The message ended there, Iris having sent it without adding her name. He still had a few minutes before Barney came to fetch him, so David typed WHERE DO YOU LIVE? and hit send.
ST. LOUIS, came her simple response. LOVE THE CARDINALS, JUST LIKE MY HUSBAND. WE WERE HIGH SCHOOL SWEETHEARTS.
HOW OLD WAS HE?
OH, NOT MUCH OLDER THAN YOU WHEN HE DIED, I SUSPECT.
HE WAS TWENTY-FOUR.
WHAT ABOUT YOU?
I WAS TWENTY-FOUR, TOO.
I MEANT NOW.
David’s inbox icon remained motionless. He was still staring at it when Barney came to get him.
He could think of nothing besides Iris. She was with him when he woke up and when he went to bed. Time that had crawled through his therapy sessions before sped up to the point where pain and exhaustion abated in a haze not unlike the one induced by morphine, except his mind was clear enough to realize each day brought more improvement to his legs, improvement he’d been told would never come. Barney pushed and pushed and when that was done, he pushed some more.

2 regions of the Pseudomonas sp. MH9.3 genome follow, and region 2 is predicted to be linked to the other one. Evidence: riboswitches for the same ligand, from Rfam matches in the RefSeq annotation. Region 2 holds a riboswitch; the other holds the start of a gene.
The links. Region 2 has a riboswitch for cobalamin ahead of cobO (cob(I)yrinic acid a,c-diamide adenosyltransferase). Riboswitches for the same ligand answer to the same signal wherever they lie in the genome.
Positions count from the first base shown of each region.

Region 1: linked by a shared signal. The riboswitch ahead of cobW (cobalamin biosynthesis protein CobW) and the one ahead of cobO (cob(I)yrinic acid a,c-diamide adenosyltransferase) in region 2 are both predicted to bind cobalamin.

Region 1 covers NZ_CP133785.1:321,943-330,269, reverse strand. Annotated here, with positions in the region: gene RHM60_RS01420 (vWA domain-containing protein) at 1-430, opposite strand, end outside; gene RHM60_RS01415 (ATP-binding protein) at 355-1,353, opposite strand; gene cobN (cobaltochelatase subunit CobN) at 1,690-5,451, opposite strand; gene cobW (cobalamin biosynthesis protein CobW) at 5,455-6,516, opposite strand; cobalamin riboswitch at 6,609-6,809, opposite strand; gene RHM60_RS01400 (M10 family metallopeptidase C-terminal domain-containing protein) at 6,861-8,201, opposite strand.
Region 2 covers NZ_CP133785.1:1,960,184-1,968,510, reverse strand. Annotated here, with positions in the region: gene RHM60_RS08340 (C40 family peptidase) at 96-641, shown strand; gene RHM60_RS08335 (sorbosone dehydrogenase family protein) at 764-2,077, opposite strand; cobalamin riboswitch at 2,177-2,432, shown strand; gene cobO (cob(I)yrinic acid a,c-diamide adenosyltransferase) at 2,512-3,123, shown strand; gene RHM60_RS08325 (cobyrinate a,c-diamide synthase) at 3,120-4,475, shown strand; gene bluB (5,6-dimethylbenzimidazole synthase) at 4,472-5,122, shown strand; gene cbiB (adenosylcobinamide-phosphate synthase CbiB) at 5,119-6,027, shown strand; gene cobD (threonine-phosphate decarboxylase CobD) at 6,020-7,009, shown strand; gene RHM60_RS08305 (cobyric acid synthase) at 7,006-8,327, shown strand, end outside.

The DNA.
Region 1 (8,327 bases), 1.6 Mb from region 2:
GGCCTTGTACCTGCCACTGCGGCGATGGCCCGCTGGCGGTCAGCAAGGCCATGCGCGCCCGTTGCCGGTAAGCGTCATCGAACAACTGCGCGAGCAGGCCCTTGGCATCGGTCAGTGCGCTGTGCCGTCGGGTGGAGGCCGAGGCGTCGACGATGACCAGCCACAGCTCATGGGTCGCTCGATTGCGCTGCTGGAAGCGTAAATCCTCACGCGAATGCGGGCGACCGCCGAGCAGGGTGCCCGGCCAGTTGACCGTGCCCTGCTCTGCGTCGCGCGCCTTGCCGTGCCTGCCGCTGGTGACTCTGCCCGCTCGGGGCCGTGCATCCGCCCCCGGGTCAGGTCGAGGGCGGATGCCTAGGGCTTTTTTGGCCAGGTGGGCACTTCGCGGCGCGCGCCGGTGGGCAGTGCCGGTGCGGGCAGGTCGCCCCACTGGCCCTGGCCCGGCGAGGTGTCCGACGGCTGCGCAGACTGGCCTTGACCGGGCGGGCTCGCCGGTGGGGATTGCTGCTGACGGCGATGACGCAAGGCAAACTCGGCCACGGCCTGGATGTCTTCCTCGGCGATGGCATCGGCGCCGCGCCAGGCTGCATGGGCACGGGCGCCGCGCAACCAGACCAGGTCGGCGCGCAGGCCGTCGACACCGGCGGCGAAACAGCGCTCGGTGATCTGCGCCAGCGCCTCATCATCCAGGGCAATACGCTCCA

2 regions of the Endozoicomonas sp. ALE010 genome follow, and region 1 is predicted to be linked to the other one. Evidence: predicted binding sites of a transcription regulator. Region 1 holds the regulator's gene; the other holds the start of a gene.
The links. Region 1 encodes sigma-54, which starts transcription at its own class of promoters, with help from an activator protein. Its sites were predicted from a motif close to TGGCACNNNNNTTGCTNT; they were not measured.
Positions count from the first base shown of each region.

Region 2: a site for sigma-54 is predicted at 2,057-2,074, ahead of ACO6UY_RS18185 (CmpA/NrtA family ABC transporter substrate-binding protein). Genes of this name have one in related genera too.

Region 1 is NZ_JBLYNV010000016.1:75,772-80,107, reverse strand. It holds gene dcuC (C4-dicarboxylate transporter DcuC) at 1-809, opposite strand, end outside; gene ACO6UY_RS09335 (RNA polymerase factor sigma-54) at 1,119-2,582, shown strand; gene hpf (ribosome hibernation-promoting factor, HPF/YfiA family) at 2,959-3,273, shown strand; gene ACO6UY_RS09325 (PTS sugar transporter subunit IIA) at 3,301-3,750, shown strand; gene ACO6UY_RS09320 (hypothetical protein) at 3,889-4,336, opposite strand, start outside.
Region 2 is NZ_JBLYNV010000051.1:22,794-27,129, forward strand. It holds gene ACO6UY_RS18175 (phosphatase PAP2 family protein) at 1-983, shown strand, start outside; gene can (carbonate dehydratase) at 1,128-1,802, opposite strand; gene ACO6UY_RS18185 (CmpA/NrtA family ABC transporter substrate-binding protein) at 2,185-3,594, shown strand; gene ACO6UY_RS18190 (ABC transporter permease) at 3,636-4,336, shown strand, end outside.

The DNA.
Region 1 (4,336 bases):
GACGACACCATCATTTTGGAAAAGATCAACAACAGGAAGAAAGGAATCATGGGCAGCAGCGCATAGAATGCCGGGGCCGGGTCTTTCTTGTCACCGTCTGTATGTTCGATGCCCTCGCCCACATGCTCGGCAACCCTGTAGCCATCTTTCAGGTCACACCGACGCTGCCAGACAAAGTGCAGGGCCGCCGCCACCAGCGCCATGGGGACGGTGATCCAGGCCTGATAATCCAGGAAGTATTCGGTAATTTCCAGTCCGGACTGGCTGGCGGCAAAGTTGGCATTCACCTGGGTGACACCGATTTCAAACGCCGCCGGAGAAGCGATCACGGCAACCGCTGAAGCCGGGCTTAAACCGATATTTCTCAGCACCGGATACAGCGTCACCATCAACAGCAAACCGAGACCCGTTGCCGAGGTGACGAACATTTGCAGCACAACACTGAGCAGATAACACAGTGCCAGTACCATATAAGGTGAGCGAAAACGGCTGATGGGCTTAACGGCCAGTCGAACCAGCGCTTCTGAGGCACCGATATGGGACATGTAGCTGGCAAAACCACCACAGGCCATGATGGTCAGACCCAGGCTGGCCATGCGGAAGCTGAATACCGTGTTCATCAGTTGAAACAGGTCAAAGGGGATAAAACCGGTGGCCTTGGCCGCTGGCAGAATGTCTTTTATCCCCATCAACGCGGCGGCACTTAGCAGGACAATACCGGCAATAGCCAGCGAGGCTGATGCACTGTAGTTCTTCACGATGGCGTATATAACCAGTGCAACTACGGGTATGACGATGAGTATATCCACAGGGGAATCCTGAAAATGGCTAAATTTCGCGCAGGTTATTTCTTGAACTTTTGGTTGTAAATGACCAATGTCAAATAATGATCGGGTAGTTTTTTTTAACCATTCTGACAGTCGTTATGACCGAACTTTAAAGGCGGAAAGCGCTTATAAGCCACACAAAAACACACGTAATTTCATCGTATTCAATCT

“Know what, champ?” he said after one session, grinning. “I think you might just walk out of here.”
Turned out his right leg made faster progress than his left, so walk he did, on standard wooden crutches to a room in one of the Medical Transient Detachment houses that lacked the smell of alcohol and cleaning solvent that so dominated the hospital itself. The staff wore those scents like a rumpled suit, and he came to equate them with the pain that otherwise dominated his life.